Locomotor changes in length and EMG activity of feline medial gastrocnemius muscle following paralysis of two synergists

H. Maas, R.J. Gregor, E.F. Hodson-Tole, B.J. Farrell, A.W. English, B.I. Prilutsky

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    The mechanism of the compensatory increase in electromyographic activity (EMG) of a cat ankle extensor during walking shortly after paralysis of its synergists is not fully understood. It is possible that due to greater ankle Xexion in stance in this situation, muscle spindles are stretched to a greater extent and, thus, contribute to the EMG enhancement. However, also changes in force feedback and central drive may play a role. The aim of the present study was to investigate the short-term (1- to 2-week post-op) eVects of lateral gastrocnemius (LG) and soleus (SO) denervation on muscle fascicle and muscle-tendon unit (MTU) length changes, as well as EMG activity of the intact medial gastrocnemius (MG) muscle in stance during overground walking on level (0%), downslope (¡50%, presumably enhancing stretch of ankle extensors in stance) and upslope (+50%, enhancing load on ankle extensors) surfaces. Fascicle length was measured directly using sonomicrometry, and MTU length was calculated from joint kinematics. For each slope condition, LG-SO denervation resulted in an increase in MTU stretch and peak stretch velocity of the intact MG in early stance. MG muscle fascicle stretch and peak stretch velocity were also higher than before denervation in downslope walking. Denervation signiWcantly decreased the magnitude of MG fascicle shortening and peak shortening velocity during early stance in level and upslope walking. MG EMG magnitude in the swing and stance phases was substantially greater after denervation, with a relatively greater increase during stance of level and upslope walking. These results suggest that the fascicle length patterns of MG muscle are signiWcantly altered when two of its synergists are in a state of paralysis. Further, the compensatory increase in MG EMG is likely mediated by enhanced MG length feedback during downslope walking, enhanced feedback from load-sensitive receptors during upslope walking and enhanced central drive in all walking conditions. © 2010 Springer-Verlag.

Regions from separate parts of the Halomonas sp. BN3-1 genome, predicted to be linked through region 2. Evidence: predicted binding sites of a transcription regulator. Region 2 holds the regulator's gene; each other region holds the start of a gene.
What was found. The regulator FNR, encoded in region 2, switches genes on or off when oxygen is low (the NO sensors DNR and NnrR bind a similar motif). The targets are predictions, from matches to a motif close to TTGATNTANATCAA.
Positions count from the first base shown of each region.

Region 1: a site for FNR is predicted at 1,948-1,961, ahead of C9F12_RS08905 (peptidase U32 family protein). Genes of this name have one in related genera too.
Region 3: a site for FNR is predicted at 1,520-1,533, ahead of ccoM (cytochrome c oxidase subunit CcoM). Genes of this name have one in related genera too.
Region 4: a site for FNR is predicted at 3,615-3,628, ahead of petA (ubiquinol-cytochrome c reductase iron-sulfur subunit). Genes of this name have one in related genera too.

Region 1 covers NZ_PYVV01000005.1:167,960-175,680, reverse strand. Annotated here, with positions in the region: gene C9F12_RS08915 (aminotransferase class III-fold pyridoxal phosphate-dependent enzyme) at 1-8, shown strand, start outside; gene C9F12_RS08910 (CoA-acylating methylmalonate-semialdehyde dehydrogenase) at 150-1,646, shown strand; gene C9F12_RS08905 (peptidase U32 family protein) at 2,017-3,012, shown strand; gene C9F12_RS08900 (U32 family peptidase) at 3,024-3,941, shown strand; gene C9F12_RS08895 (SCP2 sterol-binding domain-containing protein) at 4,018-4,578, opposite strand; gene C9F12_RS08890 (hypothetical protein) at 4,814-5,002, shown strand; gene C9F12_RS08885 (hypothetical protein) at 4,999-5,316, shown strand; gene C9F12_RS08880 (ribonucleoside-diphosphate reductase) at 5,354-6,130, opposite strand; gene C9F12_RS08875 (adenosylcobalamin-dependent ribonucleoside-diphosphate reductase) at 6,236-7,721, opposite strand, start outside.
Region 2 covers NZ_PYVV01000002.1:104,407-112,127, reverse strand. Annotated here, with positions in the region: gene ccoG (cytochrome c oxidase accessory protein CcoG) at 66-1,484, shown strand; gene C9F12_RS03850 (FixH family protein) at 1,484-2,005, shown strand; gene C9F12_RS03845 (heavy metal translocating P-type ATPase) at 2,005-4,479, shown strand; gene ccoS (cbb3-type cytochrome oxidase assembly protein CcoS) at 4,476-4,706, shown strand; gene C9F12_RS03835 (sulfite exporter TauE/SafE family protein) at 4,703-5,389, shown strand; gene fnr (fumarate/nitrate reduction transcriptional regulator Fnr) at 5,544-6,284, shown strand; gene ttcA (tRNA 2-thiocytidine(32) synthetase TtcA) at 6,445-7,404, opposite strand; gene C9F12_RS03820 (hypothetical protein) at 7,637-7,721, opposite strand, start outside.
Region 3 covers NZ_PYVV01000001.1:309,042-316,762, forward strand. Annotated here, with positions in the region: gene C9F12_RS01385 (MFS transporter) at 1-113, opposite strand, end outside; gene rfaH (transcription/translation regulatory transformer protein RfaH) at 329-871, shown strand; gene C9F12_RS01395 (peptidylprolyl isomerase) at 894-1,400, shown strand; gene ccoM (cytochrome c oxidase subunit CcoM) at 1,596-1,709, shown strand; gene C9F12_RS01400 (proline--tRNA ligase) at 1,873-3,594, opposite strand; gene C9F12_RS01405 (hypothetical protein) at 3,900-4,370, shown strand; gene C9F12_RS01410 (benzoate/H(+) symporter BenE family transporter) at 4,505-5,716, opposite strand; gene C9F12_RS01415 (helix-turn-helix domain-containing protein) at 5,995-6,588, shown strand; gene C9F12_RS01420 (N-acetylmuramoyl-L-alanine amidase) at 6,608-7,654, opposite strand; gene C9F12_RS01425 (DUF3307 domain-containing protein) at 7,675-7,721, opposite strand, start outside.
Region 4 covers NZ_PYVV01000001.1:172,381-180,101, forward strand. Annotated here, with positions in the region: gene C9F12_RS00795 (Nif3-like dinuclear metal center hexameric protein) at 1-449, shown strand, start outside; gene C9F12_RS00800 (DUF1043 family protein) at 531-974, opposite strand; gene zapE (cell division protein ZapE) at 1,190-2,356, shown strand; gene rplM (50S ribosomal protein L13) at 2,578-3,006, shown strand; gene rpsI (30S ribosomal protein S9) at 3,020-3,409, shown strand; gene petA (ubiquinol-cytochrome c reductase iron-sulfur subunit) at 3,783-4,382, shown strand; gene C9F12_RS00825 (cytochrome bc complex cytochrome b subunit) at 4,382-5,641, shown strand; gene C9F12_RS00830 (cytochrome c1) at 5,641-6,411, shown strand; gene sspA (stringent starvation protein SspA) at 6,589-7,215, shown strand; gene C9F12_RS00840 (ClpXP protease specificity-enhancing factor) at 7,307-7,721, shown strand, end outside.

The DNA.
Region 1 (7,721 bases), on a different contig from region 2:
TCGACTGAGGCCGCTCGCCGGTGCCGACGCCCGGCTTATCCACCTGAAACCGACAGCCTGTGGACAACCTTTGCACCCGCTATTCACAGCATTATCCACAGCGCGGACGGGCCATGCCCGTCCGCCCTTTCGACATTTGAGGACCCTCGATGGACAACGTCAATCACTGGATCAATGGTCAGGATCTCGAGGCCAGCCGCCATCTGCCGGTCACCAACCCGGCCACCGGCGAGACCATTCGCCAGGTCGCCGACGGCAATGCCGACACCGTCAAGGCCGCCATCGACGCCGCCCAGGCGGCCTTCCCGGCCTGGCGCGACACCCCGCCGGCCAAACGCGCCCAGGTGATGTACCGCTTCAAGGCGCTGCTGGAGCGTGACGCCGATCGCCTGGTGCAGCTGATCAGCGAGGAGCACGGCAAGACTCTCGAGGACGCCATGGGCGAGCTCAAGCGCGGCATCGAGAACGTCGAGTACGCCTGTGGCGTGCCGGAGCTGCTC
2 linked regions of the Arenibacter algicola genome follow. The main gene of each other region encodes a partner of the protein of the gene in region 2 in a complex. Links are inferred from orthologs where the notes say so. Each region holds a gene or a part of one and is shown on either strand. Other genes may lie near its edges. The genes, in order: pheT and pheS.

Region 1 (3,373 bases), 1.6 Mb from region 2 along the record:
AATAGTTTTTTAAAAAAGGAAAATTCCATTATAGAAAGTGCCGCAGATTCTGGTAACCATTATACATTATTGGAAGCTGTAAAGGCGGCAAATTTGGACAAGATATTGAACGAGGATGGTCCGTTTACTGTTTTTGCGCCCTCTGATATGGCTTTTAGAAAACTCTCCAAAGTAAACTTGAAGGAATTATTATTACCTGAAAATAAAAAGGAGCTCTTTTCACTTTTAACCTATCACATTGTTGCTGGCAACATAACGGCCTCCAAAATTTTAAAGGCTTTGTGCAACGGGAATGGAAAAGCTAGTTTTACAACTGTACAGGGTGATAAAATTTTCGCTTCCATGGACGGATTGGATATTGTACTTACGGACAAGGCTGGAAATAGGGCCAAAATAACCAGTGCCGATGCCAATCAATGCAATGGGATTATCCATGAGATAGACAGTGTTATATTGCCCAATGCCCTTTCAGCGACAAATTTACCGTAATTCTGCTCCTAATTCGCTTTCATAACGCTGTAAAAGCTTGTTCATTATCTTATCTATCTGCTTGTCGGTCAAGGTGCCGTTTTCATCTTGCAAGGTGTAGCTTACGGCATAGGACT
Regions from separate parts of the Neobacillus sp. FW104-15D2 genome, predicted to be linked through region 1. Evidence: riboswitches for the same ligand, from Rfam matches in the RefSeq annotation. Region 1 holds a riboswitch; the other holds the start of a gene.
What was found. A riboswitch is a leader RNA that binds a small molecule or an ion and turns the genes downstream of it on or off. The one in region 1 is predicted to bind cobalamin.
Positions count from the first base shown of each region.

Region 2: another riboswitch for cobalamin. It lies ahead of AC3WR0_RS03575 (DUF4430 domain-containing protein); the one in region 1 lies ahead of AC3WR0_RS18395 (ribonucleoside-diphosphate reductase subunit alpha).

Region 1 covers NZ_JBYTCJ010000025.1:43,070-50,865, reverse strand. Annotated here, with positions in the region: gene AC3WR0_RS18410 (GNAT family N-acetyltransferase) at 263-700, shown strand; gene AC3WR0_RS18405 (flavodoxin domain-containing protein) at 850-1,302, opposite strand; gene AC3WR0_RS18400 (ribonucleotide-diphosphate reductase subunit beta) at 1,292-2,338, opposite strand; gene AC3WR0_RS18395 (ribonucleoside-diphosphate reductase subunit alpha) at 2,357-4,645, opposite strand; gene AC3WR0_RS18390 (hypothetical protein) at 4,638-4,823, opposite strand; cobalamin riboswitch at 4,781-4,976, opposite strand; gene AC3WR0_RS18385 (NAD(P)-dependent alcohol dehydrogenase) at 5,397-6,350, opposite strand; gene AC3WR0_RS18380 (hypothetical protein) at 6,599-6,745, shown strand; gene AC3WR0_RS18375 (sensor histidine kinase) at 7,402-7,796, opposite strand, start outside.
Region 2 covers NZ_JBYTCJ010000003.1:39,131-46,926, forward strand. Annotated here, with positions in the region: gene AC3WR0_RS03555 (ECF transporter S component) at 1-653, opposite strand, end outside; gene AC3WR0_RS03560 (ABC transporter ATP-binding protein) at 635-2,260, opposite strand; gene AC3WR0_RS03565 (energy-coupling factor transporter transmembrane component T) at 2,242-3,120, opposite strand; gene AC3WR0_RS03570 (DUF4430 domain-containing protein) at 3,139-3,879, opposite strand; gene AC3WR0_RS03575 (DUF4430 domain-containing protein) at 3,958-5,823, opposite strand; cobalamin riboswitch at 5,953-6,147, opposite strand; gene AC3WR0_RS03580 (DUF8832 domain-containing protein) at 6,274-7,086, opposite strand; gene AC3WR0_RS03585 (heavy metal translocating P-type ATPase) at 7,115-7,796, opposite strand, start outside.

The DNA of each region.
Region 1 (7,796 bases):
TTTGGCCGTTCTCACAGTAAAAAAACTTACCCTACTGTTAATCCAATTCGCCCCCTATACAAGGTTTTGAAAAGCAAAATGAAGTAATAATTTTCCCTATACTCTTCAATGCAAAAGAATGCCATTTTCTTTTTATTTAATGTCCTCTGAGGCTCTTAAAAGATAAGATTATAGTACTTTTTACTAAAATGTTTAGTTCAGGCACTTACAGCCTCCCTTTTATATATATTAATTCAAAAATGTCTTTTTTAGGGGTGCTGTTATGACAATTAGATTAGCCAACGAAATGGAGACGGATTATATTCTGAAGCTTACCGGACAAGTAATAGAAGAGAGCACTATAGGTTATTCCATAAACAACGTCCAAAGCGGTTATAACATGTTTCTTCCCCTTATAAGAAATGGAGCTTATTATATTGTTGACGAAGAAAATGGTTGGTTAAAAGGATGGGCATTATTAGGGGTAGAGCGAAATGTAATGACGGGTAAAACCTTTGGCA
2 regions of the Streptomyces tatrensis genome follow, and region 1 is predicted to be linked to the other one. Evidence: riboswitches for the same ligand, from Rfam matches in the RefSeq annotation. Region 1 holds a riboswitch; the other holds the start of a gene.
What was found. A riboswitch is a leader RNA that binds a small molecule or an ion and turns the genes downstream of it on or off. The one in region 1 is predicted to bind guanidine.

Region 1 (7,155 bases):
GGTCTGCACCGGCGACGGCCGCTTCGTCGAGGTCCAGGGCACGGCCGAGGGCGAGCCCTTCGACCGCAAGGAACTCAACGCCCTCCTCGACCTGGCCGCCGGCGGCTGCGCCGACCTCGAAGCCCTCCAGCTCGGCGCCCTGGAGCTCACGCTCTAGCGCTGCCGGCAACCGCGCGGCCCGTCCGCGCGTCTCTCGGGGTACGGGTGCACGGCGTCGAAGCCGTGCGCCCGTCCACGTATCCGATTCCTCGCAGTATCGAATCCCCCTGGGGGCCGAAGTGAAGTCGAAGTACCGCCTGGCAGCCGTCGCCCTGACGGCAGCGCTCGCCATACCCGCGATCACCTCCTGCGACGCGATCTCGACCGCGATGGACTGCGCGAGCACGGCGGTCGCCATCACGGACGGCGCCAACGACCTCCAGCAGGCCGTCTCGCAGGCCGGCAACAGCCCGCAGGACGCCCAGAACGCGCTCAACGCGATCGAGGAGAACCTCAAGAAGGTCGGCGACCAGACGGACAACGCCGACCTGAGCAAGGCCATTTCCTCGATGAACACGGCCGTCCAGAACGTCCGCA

Original languageEnglish
    Pages (from-to)681-692
    JournalExperimental Brain Research
    Issue number4
    Publication statusPublished - 2010


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